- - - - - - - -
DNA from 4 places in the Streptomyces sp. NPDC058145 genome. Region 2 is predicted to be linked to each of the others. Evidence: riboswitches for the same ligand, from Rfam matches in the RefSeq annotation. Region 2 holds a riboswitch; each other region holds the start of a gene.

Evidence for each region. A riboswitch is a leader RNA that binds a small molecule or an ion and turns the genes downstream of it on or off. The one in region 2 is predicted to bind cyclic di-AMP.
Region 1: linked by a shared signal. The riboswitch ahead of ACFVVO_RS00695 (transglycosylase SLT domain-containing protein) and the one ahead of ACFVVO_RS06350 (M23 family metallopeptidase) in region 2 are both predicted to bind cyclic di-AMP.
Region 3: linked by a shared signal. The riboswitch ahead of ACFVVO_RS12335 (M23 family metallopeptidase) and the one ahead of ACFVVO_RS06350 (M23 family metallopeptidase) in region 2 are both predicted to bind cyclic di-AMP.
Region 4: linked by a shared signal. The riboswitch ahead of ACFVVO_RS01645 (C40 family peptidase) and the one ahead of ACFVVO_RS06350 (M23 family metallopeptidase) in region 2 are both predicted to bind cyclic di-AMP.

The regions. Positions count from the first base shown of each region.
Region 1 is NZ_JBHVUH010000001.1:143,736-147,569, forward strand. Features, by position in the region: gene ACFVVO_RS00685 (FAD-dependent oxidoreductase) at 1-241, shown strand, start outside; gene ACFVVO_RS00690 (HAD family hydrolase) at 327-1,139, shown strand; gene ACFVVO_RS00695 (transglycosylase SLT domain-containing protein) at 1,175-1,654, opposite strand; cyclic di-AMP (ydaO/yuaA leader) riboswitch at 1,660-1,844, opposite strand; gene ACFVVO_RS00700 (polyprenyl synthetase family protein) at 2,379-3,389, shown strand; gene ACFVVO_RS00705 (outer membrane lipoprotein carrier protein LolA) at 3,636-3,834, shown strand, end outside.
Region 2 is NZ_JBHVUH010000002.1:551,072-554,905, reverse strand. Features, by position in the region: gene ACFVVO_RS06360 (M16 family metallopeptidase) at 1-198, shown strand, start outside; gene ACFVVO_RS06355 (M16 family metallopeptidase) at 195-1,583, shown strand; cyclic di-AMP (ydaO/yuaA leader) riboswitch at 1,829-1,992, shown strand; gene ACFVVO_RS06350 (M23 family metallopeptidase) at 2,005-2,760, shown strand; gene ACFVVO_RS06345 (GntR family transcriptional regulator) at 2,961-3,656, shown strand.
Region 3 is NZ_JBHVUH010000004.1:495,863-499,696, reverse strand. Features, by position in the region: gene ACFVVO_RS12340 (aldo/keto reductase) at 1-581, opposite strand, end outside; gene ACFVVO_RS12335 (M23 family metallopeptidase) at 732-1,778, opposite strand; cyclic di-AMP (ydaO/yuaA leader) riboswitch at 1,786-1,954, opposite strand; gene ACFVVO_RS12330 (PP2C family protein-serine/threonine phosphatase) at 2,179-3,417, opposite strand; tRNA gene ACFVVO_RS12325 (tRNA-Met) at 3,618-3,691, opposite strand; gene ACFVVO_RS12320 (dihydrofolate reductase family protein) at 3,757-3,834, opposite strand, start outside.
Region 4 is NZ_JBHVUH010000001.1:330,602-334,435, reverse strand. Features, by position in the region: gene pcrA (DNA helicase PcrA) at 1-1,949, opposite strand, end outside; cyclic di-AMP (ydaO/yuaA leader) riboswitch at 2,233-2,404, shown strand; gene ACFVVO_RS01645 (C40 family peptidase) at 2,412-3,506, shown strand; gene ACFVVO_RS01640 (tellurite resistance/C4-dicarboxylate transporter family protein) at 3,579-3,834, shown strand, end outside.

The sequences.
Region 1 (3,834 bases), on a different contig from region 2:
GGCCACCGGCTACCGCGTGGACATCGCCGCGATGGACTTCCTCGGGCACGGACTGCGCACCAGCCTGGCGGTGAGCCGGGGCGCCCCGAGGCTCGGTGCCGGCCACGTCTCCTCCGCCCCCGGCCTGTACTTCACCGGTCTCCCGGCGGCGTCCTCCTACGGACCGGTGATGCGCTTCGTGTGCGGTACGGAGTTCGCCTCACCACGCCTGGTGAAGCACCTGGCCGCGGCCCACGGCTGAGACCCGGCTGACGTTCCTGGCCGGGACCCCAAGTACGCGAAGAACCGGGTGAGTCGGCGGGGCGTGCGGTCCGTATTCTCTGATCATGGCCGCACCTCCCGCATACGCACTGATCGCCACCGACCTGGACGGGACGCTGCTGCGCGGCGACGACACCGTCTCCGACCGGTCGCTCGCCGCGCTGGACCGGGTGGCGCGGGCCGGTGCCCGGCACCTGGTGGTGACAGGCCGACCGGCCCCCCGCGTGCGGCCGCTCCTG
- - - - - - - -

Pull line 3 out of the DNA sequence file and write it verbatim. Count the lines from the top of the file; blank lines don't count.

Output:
Region 1: linked by a shared signal. The riboswitch ahead of ACFVVO_RS00695 (transglycosylase SLT domain-containing protein) and the one ahead of ACFVVO_RS06350 (M23 family metallopeptidase) in region 2 are both predicted to bind cyclic di-AMP.